In addition to essential roles in protein synthesis, lysyl-tRNA synthetase (KRS) is secreted to trigger a proinflammatory function that induces macrophage activation and TNF-a secretion. KRS has been associated with autoimmune diseases such as polymyositis and dermatomyositis. In this study, we investigated the immunomodulatory effects of KRS on bone marrow-derived dendritic cells (DCs) of C57BL/6 mice and subsequent polarization of Th cells and analyzed the underlying mechanisms. KRS-treated DCs increased the expression of cell surface molecules and proinflammatory cytokines associated with DC maturation and activation. Especially, KRS treatment significantly increased production of IL-12, a Th1-polarizing cytokine, in DCs. KRS triggered the nuclear translocation of the NF-κB p65 subunit along with the degradation of IkB proteins and the phosphorylation of MAPKs in DCs. Additionally, JNK, p38, and ERK inhibitors markedly recovered the degradation of IkB proteins, suggesting the involvement of MAPKs as the upstream regulators of NF-κB in the KRS-induced DC maturation and activation. Importantly, KRS-treated DCs strongly increased the differentiation of Th1 cells when cocultured with CD4+ T cells. The addition of anti-IL-12-neutralizing Ab abolished the secretion of IFN-g in the coculture, indicating that KRS induces Th1 cell response via DC-derived IL-12. Moreover, KRS enhanced the OVA-specific Th1 cell polarization in vivo following the adoptive transfer of OVA-pulsed DCs. Taken together, these results indicated that KRS effectively induced the maturation and activation of DCs through MAPKs/NF-κB-signaling pathways and favored DC-mediated Th1 cell response.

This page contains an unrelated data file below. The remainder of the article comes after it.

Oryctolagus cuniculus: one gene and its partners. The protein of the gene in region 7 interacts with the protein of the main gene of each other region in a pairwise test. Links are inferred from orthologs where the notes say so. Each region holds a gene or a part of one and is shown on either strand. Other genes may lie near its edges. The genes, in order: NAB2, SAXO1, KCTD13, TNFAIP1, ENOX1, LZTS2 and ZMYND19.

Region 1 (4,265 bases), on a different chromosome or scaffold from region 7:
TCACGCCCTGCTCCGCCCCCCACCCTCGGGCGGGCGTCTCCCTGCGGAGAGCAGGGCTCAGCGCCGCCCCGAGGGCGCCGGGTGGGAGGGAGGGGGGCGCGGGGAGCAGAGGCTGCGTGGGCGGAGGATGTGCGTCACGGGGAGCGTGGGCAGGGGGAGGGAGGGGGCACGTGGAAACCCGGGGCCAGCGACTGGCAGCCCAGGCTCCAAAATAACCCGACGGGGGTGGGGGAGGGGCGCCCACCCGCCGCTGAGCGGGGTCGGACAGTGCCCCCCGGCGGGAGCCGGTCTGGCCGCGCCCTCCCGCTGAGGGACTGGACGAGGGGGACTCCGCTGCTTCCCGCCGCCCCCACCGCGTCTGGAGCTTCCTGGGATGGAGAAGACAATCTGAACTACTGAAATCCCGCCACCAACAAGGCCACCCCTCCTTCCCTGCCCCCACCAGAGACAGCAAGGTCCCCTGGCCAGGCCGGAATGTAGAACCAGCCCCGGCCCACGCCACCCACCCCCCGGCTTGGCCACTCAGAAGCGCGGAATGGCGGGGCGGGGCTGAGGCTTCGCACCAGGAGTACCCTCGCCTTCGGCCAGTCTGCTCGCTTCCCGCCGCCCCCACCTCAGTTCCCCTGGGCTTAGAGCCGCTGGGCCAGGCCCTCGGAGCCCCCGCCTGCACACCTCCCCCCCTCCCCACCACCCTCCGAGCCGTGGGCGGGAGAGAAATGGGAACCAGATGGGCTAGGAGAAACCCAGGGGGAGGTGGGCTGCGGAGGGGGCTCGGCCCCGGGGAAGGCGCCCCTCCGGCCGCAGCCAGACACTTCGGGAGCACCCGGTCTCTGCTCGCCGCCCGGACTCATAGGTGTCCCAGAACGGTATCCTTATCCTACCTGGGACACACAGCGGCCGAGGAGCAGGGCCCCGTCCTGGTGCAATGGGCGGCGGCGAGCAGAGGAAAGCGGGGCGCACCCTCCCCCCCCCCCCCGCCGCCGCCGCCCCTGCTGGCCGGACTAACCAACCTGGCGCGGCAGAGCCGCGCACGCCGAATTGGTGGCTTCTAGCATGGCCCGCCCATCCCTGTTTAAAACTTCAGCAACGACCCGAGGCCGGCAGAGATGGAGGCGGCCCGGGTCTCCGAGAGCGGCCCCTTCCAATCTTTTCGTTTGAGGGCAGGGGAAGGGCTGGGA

ASJC Scopus subject areas
- Immunology and Allergy